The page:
Setting up OAuth for Grafana with Auth0

Auth0OAuthInfrastructure as CodeTerraformGrafana

If I say monitoring, the first thing that comes to mind is Prometheus. And its trusty sidekick, Grafana. Is it software engineering if you’re not continuously checking some dashboards? However, we don’t want to expose those dashboards on the public internet. That would be bad! In this post, I’m showing how to set up authentication for Grafana. I’m using Auth0 as an identity provider.

I wrote some time ago about setting up Auth0 with Terraform. Auth0 is an excellent product and a convenient way to set up authentication and authorization without handling the gory details. OAuth is the last thing you want to implement yourself.

I hadn’t checked my Auth0 account in a while, and honestly, I had forgotten many of the details. That’s one of the huge benefits of having the whole thing set up with Terraform. It is a lot easier to jump back, check the code, and understand what you need to add extra functionality. I don’t think the same can be said if you use the UI directly.

The flow

I’m going to configure Grafana to allow login through Auth0. I’m too lazy to handle user management, so in fact, I’m going to use Google users.

My Grafana instance is available under a domain such as Technically, it sits behind an nginx acting as a reverse proxy. But that’s not relevant for our purposes.

Client and connection

As mentioned, I’m leveraging Google accounts through the auth0_connection resource. Additionally, I’m defining a new client (auth0_client) pointing to Grafana. The application type I need is a regular web application.

resource "auth0_client" "grafana-frontend" {
  name        = "grafana"
  description = "Grafana - Terraform generated"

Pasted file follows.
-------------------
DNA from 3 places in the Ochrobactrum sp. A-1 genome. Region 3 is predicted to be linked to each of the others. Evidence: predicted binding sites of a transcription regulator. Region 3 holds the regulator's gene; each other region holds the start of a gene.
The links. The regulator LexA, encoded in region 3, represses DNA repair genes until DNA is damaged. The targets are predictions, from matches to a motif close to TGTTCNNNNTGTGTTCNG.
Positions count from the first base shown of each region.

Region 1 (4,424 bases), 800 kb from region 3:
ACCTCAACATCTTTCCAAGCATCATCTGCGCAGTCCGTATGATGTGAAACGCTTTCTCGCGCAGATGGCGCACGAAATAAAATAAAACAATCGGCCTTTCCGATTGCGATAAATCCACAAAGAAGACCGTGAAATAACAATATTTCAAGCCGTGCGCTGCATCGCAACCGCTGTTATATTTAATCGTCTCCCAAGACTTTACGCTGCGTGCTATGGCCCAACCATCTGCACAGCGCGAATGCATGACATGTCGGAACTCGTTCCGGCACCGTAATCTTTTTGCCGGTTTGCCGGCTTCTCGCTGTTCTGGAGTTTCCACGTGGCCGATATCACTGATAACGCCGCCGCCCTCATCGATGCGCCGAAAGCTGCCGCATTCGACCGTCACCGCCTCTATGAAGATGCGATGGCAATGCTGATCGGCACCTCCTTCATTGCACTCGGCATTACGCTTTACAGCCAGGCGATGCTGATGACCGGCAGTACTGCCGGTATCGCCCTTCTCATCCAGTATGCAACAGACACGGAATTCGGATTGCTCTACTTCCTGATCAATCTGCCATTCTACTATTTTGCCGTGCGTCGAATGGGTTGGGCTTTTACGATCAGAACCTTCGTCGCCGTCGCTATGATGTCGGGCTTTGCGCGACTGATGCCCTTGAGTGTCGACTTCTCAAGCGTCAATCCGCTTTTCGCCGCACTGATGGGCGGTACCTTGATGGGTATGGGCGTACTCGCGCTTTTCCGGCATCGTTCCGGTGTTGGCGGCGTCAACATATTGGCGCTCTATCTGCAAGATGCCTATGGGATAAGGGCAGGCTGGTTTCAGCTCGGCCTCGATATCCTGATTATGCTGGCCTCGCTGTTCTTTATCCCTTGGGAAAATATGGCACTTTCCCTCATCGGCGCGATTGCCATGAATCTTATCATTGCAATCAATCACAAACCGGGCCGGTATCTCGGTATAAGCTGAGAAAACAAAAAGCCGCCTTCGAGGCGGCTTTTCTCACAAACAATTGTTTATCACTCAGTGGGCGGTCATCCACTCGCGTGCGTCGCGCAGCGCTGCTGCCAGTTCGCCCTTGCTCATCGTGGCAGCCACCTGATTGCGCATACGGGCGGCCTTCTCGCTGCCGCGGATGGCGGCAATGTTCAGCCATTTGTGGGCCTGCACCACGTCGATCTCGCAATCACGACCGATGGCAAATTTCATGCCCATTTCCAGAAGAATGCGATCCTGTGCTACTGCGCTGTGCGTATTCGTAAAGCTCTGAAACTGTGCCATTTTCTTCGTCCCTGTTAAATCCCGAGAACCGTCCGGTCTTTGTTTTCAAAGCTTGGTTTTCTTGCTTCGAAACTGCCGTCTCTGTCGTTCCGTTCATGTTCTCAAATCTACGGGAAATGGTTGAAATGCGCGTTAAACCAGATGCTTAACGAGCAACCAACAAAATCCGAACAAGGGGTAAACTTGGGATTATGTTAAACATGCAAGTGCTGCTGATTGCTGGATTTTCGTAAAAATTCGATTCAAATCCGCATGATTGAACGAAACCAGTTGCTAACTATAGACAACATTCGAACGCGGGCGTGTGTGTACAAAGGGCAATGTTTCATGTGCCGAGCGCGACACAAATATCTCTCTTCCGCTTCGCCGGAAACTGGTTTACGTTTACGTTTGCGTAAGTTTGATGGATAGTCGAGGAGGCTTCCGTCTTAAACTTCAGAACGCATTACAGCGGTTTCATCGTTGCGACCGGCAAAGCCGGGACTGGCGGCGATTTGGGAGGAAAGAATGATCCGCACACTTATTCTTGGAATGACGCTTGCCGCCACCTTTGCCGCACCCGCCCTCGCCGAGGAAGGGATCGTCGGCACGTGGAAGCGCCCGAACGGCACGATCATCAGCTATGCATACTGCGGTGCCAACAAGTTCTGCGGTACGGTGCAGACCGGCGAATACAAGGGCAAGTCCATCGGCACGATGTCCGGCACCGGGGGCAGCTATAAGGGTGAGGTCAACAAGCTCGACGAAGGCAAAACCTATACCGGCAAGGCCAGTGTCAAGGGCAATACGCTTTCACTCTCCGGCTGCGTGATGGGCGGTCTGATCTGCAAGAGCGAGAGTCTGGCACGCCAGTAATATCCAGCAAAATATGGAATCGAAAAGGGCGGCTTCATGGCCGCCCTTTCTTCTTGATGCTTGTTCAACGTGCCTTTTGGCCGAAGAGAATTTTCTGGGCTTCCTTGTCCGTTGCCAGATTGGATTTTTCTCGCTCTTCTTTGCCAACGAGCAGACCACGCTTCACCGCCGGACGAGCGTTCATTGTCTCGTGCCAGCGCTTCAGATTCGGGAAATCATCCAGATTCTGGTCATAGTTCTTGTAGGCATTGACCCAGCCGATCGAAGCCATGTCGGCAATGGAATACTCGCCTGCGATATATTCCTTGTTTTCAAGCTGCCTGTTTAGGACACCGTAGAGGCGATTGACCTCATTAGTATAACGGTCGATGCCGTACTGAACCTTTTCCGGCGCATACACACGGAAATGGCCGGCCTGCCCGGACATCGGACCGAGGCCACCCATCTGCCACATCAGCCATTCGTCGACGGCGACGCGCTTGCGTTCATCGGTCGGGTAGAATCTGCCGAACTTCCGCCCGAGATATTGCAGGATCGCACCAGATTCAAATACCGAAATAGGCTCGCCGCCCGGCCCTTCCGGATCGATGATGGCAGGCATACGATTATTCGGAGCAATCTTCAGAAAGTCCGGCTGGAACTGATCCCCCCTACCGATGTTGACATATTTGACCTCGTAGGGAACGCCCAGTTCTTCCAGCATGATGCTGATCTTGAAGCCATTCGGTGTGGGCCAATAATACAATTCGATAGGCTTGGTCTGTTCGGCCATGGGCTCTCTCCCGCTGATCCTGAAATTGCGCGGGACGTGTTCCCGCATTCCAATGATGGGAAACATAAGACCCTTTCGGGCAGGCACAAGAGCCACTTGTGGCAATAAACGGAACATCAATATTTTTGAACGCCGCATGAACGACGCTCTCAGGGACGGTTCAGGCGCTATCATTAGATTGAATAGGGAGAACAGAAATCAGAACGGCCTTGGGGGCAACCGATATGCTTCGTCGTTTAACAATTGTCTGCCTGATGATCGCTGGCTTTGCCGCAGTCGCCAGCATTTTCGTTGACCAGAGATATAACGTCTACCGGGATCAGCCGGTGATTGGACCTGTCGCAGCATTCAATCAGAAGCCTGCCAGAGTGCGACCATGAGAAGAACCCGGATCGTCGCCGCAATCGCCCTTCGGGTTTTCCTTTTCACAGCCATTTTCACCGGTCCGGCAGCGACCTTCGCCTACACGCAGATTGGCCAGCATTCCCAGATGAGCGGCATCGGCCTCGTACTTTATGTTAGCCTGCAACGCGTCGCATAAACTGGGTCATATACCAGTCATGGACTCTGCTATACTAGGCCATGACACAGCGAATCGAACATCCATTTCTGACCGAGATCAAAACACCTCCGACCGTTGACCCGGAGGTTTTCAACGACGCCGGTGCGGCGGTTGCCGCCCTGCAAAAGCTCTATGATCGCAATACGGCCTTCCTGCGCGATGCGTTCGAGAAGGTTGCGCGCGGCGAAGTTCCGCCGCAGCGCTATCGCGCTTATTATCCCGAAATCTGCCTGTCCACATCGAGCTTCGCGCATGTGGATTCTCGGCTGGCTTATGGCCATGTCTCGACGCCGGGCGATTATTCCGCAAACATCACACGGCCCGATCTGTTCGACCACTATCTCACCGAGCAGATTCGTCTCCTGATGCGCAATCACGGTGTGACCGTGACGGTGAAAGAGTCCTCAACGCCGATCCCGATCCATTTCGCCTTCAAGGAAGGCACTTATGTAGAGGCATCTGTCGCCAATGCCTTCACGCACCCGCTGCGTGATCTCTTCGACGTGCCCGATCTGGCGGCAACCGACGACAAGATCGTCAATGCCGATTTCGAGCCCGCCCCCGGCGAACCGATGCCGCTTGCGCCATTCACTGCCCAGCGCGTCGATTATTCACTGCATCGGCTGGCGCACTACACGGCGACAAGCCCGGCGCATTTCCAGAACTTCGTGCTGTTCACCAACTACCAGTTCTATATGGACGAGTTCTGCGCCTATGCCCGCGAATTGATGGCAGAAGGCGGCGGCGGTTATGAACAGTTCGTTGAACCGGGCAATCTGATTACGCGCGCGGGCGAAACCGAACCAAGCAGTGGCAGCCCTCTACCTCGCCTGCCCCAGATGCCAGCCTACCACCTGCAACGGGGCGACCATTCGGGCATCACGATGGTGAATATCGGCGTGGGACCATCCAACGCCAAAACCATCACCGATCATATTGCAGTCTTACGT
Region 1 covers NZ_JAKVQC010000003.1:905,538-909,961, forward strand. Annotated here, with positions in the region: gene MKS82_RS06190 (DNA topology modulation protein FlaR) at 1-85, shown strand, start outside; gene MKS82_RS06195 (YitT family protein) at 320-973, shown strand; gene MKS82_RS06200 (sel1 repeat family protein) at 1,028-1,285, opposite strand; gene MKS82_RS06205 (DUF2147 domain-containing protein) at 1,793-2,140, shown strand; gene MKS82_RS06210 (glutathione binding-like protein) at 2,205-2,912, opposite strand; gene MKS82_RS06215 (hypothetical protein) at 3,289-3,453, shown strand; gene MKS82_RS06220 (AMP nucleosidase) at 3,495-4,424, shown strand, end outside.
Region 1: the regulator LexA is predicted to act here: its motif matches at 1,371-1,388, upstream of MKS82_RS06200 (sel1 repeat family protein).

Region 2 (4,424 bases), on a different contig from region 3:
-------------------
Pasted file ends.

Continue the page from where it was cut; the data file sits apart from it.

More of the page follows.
app_type    = "regular_web"
  callbacks   = ["https://${local.grafana_host}/login/generic_oauth"]
  web_origins = ["https://${local.grafana_host}"]

resource "auth0_connection" "google" {
  name     = "google"
  strategy = "google-oauth2"

  enabled_clients = [

output "grafana-client-id" {
  value = auth0_client.grafana-frontend.client_id

output "grafana-client-secret" {
  value = auth0_client.grafana-frontend.client_secret

Provisioning this client generates a client_id and client_secret that I’ll pass to Grafana. We don’t have a custom backend, so there is no need to set up an API on Auth0’s side.

Client Settings
Let's not go through the trouble of setting up OAuth to then print the client secret

Configuring Grafana

We’re connecting the client with Grafana using what’s called generic OAuth authentication. There are a few endpoints based on the domain, plus the client_id and the client_secret that I got before.

domain = grafana.$__env{HOST}
root_url = https://grafana.$__env{HOST}

disable_login_form = true

enabled = true
allow_sign_up = true
team_ids =
allowed_organizations =
name = Auth0
client_id = $__env{GRAFANA_CLIENT_ID}
client_secret = $__env{GRAFANA_CLIENT_SECRET}
scopes = openid profile email
auth_url = $__env{AUTH0_HOST}/authorize
token_url = $__env{AUTH0_HOST}/oauth/token
api_url = $__env{AUTH0_HOST}/userinfo